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DOES THE DIRECTION OF APPLICATION OF KINESIO®TAPE HAVE AN EFFECT ON TIME TO PEAK MUSCLE TORQUE OF THE CONCENTRIC CONTRACTION OF THE QUADRICEPS MUSCLE IN HEALTHY YOUNG ADULTS?

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Date Issued:
2017
Abstract:
Objective: The current study was designed to determine if the direction of application of Kinesio® tape has an effect on the time to peak muscle torque of the concentric quadriceps contraction in the healthy young adult population. Background: There are many proposed effects of Kinesio®Tape, but the available research on these effects is limited and of poor quality. Previous studies have shown that when the tape is applied from muscle origin to insertion with 25-50% tension on the tape, the time to peak muscle torque is decreased. There have been very few studies investigating the inhibitory effect that Kinesio® tape claims to have by applying the tape from muscle insertion to origin. Further research is necessary to explore the true effects that the directionality of application of the tape has on healthy muscle function. Methods: This study was a randomized clinical trial consisting of 21 participants who performed 10 repetitions of maximum effort concentric quadriceps at 60 degrees/second, 120 degrees/second, and 180 degrees/second in a randomly assigned order of three taping conditions over three testing days. Each participant performed 10 repetitions of maximum effort concentric quadriceps contractions with one of the three taping conditions and without tape on each of the three testing days. The order of taping versus no taping was randomly assigned in addition to the order of the three taping conditions: facilitory Kinesio®Tape application, inhibitory Kinesio®Tape application, and no tension “placebo” Kinesio®Tape application. The Biodex system 4 Pro Isokinetic dynamometer was used to measure the force production of concentric knee extension. Results: The 21 participants (mean ± SD age, 25.0 ± 3.63) completed all three testing days of the study. Data analysis displayed no statistically significant differences in maximum peak torque across all 4 taping conditions (facilitory, inhibitory, no tension placebo, and no tape) at all 3 velocities (60 deg/sec, 120 deg/sec, 180 deg/sec) with p values of 0.506, 0.441, and 0.306 respectively. Analysis of the time to peak muscle torque across all four taping conditions at the three velocities tested revealed no statistically significant differences with p values of 0.056, 0.835, and 0.264 respectively. The time to peak muscle torque at 60 deg/second was further analyzed due to the fact that the p value was close to 0.05. A pairwise comparison among the taping conditions revealed that facilitory taping (from muscle origin to insertion) had the most impact on the decrease in time to peak torque (decrease of 49.52 milliseconds). Analysis of the torque per body weight across all four taping conditions of the three velocities revealed no statistically significant differences with p values of 0.577, 0.894, and 0.691 respectively. Conclusions: Neither facilitory nor inhibitory effects were observed between various directions of application of Kinesio® tape in the healthy young adult population when analyzing peak muscle torque. However, the present study suggests that the facilitory application of Kinesio®Tape decreases the time required to generate peak torque at the velocity of 60 deg/second during a concentric quadriceps contraction. This finding can have important implications for athletes that utilize Kinesio®Tape to improve their sports performance.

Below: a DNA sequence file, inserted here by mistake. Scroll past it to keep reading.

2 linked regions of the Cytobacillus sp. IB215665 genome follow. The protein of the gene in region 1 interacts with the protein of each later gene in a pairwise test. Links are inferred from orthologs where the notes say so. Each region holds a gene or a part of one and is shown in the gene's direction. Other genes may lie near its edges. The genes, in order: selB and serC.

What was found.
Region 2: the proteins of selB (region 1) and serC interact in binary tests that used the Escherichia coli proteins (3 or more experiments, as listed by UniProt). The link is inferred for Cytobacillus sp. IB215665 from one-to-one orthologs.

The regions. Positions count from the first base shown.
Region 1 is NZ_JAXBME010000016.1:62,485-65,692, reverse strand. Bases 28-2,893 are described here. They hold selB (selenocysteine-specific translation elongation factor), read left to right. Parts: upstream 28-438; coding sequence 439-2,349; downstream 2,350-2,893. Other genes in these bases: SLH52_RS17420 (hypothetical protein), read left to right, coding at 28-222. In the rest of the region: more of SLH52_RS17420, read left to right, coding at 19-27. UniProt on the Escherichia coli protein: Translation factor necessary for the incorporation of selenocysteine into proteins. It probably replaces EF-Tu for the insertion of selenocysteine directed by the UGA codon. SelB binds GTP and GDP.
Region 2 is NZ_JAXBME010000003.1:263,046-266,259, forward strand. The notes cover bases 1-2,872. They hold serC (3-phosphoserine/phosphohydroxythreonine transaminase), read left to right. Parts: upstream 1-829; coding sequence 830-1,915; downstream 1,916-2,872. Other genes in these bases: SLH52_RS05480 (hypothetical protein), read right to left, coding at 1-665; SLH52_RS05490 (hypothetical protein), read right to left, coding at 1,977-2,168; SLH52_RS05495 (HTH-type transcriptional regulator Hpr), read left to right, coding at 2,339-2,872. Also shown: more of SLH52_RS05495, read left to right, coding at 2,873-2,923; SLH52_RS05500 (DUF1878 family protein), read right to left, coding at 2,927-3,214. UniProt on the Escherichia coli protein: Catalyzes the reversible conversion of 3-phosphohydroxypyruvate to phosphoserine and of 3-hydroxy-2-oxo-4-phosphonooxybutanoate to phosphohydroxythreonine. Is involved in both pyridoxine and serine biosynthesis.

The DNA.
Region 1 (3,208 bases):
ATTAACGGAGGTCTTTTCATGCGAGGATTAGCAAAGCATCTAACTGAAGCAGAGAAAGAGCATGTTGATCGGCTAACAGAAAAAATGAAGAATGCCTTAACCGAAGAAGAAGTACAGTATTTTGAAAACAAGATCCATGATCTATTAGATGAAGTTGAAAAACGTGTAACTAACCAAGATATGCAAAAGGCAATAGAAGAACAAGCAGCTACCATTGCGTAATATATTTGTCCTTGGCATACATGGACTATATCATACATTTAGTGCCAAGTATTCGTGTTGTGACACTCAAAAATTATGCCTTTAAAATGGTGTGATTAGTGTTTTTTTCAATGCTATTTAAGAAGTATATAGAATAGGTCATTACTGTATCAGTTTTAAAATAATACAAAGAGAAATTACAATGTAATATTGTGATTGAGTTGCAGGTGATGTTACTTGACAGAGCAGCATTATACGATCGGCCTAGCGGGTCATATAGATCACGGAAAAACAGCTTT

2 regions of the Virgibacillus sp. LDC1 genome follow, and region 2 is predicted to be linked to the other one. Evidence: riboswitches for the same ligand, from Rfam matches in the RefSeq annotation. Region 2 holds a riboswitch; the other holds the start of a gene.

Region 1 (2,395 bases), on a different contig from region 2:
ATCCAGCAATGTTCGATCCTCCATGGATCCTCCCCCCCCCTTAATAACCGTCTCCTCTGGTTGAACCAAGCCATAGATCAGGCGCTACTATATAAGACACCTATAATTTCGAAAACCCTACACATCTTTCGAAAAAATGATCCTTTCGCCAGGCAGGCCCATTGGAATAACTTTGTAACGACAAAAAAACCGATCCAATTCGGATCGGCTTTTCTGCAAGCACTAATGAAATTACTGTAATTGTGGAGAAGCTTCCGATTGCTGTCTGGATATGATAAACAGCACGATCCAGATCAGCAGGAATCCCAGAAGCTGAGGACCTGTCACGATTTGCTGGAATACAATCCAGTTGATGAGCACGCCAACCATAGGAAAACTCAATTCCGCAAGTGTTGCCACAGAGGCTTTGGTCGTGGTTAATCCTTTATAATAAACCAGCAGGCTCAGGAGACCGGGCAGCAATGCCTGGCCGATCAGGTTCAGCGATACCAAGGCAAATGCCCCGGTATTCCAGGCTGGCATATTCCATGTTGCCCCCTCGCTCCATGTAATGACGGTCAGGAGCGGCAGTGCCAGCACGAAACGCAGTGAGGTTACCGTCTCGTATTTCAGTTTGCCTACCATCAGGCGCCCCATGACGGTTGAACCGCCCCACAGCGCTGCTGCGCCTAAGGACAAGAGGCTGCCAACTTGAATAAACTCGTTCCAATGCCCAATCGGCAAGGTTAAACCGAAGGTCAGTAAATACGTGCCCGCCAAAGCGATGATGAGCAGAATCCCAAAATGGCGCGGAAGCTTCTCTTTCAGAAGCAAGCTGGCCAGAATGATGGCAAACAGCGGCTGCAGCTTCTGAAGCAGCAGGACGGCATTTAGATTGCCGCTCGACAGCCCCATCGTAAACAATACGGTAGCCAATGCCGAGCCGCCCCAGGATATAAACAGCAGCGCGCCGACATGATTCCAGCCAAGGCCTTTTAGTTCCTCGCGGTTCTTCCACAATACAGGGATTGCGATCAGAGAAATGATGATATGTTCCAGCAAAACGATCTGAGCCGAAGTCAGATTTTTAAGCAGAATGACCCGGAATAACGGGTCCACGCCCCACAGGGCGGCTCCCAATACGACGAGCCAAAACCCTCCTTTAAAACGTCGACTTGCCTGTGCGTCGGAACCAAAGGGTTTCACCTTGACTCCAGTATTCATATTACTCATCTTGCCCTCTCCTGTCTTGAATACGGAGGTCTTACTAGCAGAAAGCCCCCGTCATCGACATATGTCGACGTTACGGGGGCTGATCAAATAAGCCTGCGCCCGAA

Title: DOES THE DIRECTION OF APPLICATION OF KINESIO®TAPE HAVE AN EFFECT ON TIME TO PEAK MUSCLE TORQUE OF THE CONCENTRIC CONTRACTION OF THE QUADRICEPS MUSCLE IN HEALTHY YOUNG ADULTS?.